A quick analysis of topical fixed income thoughts.
The Fed’s recent hawkishness is quite visible below, Trade Weighted Dollar (TWD) up, risky assets down, spreads widening, short dated yields up, term spreads down.
10s are a function of the below variables, expected inflation, term premia, and the average expected future short rate.
All things considered term premia have been very well behaved.
I suppose as a “everything else” premia, it reflects the markets belief that in the long run, the Fed has a firm handle on policy and its outcomes (low and stable inflation), relatedly, that is what’s confirmed by BE’s.
How much it reflects general uncertainty, or preferences for insurance, is perhaps implied by the unemployment rate, to which it correlates (assuming independently measured).
If UR spikes up (recession) TP likely up, but yields in total almost certainly down, as the average of expected future rates comes down by more.
We can stick these components into a model, regressed against the output gap. If we do so, we find the current real rate well explained by the output gap (overheated economy).
If the above is right, than 2.5% real + 2% inflation + 0.5% term premia get you to ~5% for the 10 year. But I guess no-one thinks of a +ve OG “for the long run” (the whole thing, i.e. the economy breaks down, if the OG doesn’t close!), in which case it’s 0.71% (the model intercept when there’s no OG) + 2% + 0.5%.
So 3.2% might be where 10s wind up. It’s not crazy to own ’em.
Now, that might all seem complicated, so we can try some simpler stuff.
It is interesting to note that every time the FFR hit the neutral estimate, the Fed had to reverse course shortly afterwards. None of those prior episodes produced inflation, mind you, so some overshoot now has to be warranted.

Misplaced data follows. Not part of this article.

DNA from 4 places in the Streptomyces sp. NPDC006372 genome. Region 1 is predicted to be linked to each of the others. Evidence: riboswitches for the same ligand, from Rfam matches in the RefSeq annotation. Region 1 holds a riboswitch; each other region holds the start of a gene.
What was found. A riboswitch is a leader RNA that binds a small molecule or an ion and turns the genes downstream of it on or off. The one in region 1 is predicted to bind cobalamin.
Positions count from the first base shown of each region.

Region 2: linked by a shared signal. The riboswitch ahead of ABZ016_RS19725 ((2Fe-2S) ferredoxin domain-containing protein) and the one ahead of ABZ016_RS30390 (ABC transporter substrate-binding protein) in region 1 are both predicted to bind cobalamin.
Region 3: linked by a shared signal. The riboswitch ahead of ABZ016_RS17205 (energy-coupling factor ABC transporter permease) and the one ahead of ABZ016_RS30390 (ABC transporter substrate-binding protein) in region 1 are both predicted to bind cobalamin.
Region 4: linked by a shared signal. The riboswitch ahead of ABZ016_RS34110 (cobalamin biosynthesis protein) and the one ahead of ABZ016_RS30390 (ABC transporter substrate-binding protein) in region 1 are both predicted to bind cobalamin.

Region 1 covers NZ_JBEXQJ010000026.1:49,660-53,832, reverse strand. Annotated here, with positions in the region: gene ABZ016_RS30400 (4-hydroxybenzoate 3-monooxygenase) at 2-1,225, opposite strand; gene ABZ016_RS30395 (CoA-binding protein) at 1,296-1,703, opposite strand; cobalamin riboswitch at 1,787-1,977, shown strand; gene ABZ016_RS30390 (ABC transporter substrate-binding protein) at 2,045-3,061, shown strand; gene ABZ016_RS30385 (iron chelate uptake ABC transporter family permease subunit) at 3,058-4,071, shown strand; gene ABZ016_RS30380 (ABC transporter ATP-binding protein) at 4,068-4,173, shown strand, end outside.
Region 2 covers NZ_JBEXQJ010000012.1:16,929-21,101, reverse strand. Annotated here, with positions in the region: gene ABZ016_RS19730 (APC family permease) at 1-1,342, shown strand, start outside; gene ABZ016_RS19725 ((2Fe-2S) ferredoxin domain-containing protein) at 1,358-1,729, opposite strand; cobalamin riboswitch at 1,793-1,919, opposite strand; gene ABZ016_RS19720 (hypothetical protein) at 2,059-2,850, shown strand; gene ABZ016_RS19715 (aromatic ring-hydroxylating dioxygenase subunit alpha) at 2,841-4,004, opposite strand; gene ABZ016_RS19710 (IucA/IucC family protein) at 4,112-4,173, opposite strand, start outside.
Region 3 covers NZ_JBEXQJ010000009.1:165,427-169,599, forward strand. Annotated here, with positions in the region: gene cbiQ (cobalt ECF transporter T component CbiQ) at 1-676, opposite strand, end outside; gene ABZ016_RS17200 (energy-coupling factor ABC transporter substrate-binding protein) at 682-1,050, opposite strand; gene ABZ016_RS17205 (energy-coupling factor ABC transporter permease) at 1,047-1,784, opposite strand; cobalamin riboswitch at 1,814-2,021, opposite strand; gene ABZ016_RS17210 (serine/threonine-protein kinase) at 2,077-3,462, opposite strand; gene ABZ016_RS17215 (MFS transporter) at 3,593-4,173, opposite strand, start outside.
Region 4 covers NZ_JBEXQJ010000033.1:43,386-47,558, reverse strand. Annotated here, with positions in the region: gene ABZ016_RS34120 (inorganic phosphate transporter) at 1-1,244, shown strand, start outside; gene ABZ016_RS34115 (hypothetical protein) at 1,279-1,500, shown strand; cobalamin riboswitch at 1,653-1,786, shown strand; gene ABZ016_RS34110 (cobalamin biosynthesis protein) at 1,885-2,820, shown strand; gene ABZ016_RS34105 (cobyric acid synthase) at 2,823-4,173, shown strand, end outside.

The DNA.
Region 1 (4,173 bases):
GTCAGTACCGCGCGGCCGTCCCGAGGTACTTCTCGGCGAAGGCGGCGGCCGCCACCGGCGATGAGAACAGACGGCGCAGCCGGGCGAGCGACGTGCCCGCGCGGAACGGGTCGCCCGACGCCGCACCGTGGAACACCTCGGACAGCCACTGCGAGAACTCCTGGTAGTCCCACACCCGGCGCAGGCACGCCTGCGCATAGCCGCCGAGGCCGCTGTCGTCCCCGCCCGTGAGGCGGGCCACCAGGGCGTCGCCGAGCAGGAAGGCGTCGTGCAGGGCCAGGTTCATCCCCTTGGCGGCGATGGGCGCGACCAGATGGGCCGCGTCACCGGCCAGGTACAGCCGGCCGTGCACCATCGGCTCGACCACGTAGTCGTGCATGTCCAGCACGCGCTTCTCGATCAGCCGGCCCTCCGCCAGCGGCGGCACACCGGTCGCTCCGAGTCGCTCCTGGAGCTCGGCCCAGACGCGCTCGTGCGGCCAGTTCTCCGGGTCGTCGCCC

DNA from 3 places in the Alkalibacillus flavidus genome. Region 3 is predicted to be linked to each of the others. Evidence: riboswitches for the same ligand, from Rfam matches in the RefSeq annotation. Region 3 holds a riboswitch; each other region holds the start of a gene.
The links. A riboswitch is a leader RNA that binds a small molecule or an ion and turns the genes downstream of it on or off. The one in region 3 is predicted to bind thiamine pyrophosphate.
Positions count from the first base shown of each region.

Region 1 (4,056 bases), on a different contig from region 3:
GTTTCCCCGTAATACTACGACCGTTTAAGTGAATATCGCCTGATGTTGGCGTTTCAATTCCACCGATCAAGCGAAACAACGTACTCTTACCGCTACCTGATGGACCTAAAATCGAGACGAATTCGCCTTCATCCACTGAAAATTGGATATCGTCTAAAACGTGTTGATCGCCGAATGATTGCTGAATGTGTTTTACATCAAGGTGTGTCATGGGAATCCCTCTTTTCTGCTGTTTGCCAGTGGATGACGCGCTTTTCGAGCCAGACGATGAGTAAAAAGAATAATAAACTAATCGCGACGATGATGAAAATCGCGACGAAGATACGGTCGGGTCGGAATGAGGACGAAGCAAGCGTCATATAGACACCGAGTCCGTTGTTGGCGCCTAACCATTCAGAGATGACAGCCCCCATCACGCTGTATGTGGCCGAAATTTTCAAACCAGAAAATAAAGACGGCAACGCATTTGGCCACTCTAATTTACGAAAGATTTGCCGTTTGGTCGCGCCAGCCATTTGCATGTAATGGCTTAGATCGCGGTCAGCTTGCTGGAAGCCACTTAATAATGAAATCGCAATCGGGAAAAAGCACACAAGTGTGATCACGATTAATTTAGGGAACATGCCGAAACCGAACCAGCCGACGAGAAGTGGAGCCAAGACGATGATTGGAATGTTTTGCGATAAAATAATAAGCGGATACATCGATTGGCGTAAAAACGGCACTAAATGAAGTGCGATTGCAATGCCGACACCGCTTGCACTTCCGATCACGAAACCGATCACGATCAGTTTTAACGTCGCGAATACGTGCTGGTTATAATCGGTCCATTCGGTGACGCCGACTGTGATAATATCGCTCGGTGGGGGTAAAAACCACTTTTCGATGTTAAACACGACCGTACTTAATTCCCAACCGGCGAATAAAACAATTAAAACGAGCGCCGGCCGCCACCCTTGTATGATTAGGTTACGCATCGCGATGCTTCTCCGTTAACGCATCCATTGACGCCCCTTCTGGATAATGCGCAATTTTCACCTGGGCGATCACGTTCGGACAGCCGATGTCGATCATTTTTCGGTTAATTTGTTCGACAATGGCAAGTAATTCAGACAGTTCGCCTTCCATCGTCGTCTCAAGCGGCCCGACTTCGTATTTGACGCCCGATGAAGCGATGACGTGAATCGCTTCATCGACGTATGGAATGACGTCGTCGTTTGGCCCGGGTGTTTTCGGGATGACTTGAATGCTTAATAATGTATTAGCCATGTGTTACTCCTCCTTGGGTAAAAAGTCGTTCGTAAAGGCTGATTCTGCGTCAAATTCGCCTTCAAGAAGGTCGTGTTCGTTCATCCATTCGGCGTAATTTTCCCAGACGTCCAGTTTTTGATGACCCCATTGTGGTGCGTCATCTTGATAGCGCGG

I do know, however, that the homebuilders will not thrive when the mortgage rate looks like the below, and in general, being long cyclicals, and materially OW risk, doesn’t seem especially sensible.
And, turning locally, you can throw another 25bps on the mortgage rate barbie, where rather than shrimp it is homeowners being bbq’d.
Again, in our view, a reason not to be materially long risk, in the local market, or at least, defensively positioned within the risk you do take.
We don’t have any exposure to EM credit, however we have pared back our EM equity exposure, really based on the hawkish Fed and the well-known effects on EM everything, + energy mix issues, even as the acute phase of the crisis passes. Not a lot of spread there, below, for what is a risk part of the world.
Our EM trade made a little money, added post the China tech/state champion/golden dragon meltdown of last year. India down, China up, net impact on the index still positive, but not as huge as hoped. Reopening as +ve catalyst fade, really.
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